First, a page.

homologous chromosomes pair to form tetrads prophase I
tetrads align in the middle of the cell, mitotic spindle attaches metaphase I
chromosomes split, move towards poles Anaphase (meiosis)
nucleus reforms, chromosomes cluster in poles, cleavage furrow forms telophase (meiosis)
DNA not replicated, one chromosome in each cell, mitotic spindle moves toward poles prophase II
chromosomes aligns in the middle of the cell, mitotic spindle attaches metaphase II
division of a cells cytoplasm Cytokinesis
3 characteristics of protozoa? eukaryotic, unicellular, lack a cell wall
most protozoa are _______ chemoheterotrophic
what is the motile feeding stage in protozoa called? trophozoite
what is the resting stage in protozoa called? cyst
fungi cell walls are typically composed of _____ chitin
chemoheterotrophic, do not perform photosynthesis, related to animals, produce antibiotics, decomposer fungi
divided into cells by internal cross walls in fungi septate hypha
no septate partitioned in fungi aseptate hypha
all have some means of asexual reproduction, most also reproduce sexually fungi
some yeasts produce long filaments called _______ psuedohypha
fungal mating types designated as "+" and "-_ sexual spore formation
classifications of fungi zygomycota, ascomycota, basidiomycota, deuteromycetes
recieves nutrition from dead matter saprobes
what fungal classification is saprobes classified under? zygomycota
most human pathogens, food spoilage, beneficial fungi includes penicillium ascomycota
what are beneficial fungi? penicillium, saccharomyces
what category are the fungi: penicillium, saccharomyces classified under? ascomycota
the yeast responsible for making bread, beer & wine saccharomyces
what fungal classification is mushrooms under? basidiomycota
partnership between fungi & photosynthetic microbes, fungus provides nutrients, water, & protection and photosynthetic microbes provide carbohydrates & oxygen lichens
simple, eukaryotic phototrophs, carry out oxygenic photosynthesis using chlorophyll, aquatic algae
classifications of algae green, red & golden algae
share numerous characteristics with plants, green algae chlorophyta
marine, red algae rhodophyta
component of marine phytoplankton, major source of world's oxygen chrysophyta
_________ are animals that carry pathogens arthropod vectors
2 types of arthropod vectors mechanical & biological
what kind of arthropod vector carry pathogens? mechanical vectors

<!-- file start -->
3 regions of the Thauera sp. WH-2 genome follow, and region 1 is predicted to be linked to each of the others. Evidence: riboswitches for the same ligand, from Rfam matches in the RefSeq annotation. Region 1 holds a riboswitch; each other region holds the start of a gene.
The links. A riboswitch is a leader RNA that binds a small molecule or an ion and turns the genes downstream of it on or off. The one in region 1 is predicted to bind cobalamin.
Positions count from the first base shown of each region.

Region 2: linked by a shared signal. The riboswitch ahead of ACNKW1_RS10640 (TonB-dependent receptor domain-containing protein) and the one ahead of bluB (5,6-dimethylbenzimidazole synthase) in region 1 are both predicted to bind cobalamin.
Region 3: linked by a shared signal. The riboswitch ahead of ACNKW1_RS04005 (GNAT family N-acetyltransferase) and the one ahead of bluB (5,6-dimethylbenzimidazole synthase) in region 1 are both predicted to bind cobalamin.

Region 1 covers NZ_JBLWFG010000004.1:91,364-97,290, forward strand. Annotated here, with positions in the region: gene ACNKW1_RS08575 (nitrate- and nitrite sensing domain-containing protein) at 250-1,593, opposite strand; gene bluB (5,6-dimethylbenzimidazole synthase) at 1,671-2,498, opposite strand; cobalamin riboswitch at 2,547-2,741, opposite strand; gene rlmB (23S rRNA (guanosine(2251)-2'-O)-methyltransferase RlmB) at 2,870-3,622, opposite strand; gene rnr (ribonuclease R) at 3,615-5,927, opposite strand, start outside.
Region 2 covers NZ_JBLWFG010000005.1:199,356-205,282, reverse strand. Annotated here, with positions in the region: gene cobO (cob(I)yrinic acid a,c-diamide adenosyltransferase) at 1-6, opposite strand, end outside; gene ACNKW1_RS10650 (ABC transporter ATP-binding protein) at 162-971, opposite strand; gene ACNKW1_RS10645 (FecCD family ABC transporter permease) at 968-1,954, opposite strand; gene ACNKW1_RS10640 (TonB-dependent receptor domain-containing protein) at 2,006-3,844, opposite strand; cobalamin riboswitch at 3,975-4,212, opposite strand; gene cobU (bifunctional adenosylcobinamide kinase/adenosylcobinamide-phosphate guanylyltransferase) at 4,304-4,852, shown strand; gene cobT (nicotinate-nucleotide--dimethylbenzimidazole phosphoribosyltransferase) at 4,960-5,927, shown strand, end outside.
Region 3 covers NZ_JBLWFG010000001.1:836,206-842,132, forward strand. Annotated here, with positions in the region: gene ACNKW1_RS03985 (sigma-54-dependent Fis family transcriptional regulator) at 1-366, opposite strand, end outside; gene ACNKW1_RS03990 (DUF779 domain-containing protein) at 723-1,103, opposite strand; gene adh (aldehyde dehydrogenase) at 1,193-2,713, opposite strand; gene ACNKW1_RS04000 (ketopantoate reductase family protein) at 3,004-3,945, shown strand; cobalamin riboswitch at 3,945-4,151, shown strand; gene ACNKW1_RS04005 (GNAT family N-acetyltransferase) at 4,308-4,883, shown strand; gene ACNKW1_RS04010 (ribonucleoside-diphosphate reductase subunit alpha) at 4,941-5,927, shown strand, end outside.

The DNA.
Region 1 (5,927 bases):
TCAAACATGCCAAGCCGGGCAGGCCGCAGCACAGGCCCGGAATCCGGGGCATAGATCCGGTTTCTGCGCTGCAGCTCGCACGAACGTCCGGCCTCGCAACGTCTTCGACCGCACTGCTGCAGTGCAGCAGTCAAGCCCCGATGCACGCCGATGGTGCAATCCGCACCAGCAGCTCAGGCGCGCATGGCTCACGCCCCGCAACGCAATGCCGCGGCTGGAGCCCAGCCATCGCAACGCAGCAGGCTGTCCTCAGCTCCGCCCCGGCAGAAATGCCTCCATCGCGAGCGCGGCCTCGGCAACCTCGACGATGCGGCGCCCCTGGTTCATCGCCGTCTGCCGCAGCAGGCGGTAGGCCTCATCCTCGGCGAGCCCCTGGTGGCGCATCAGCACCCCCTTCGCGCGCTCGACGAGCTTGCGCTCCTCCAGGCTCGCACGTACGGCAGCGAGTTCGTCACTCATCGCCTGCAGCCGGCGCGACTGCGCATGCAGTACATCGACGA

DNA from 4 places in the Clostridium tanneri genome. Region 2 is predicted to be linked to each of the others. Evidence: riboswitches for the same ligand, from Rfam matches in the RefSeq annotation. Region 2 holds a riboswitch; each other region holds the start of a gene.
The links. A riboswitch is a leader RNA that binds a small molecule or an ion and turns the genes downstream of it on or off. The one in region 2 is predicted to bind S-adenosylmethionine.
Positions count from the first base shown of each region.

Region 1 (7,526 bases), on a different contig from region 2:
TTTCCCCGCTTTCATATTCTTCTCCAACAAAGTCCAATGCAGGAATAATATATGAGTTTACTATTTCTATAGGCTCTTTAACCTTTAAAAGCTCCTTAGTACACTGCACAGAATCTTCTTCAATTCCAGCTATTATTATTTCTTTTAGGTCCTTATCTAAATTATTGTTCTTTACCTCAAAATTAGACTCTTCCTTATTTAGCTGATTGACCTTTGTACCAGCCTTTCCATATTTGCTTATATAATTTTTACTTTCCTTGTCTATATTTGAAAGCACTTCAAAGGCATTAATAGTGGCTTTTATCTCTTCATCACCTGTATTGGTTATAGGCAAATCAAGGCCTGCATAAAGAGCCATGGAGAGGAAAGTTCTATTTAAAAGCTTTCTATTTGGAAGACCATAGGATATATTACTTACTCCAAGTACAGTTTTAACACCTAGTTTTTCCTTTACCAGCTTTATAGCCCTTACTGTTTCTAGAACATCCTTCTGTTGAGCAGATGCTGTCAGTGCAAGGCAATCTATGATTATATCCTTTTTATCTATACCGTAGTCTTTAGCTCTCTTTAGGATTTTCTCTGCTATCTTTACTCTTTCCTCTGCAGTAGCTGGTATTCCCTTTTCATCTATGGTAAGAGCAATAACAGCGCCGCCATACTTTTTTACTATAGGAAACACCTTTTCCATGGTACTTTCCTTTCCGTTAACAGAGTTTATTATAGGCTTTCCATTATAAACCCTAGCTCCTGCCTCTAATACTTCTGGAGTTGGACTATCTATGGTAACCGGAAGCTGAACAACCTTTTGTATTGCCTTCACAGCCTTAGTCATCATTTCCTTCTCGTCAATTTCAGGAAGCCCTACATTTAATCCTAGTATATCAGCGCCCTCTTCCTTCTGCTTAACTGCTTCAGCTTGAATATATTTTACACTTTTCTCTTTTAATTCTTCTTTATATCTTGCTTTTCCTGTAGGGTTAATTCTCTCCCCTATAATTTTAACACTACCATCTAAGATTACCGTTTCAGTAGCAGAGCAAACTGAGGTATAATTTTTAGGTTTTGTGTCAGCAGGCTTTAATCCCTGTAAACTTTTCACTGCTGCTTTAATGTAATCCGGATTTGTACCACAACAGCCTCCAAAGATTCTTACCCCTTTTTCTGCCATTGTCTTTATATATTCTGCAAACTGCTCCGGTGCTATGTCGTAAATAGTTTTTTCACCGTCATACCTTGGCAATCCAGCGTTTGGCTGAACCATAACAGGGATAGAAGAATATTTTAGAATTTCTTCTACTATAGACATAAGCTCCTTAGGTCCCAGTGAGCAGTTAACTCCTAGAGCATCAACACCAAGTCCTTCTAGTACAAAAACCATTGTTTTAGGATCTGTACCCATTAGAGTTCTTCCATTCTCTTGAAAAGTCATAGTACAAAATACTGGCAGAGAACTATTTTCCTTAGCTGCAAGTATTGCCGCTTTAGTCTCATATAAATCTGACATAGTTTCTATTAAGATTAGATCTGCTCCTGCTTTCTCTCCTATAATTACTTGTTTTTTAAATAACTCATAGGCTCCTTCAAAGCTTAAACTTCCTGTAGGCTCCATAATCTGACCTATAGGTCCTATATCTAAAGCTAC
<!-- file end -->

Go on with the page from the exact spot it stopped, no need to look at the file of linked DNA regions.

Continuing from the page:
what kind of arthropod vector carry/ host pathogens, transmit disease through bites biological vectors
what 2 classes of arthropods do disease vectors belong to? arachnida & insecta
examples of arachnida ticks, mites
Examples of insecta fleas, flies, mosquitos
haploid nuclei contain how many sets of chromosomes? 1
multiple nuclear divisions without cytoplasmic divisions result in cells called______ coenocytes
the type of asexual fungal spore that forms within hyphae is called a ________ chlamydospores
what does a phycologist study? alterations of genes in algae
the stemlike portion of a seawood is called its ________ stipe
carrageenan is found in the cell walls of which group of algae? red algae
chrysolaminarin is a storage product found in which group of microbes? golden algae
what feature characterizes diatoms? chlorophylls a and c & carotene
amoebae include microbes with _______ threadlike psuedopods
what is common to mitosis & meiosis? spindle
what taxon is characterized by "hairy" flagella stramenopila
minuscule, acellular, infecious agents, cause infections of humans, animals, plants & bacteria, no cytoplasmic membrane, cytosol, organelles,"non-living" cannot reproduce on its own viruses
virus particles contain genetic material & a ___________ capsid shell
this genetic material filled capsid is called ________ nucleocapsid
provide protection for viral nucleic acid, means of attachment to host's cells capsids
a "phage" virus that only infects bacterial cells bacteriophage
acquired from host cell during viral replication or release, composed of host phospholipid bilayer & proteins, not on all viruses the viral envelope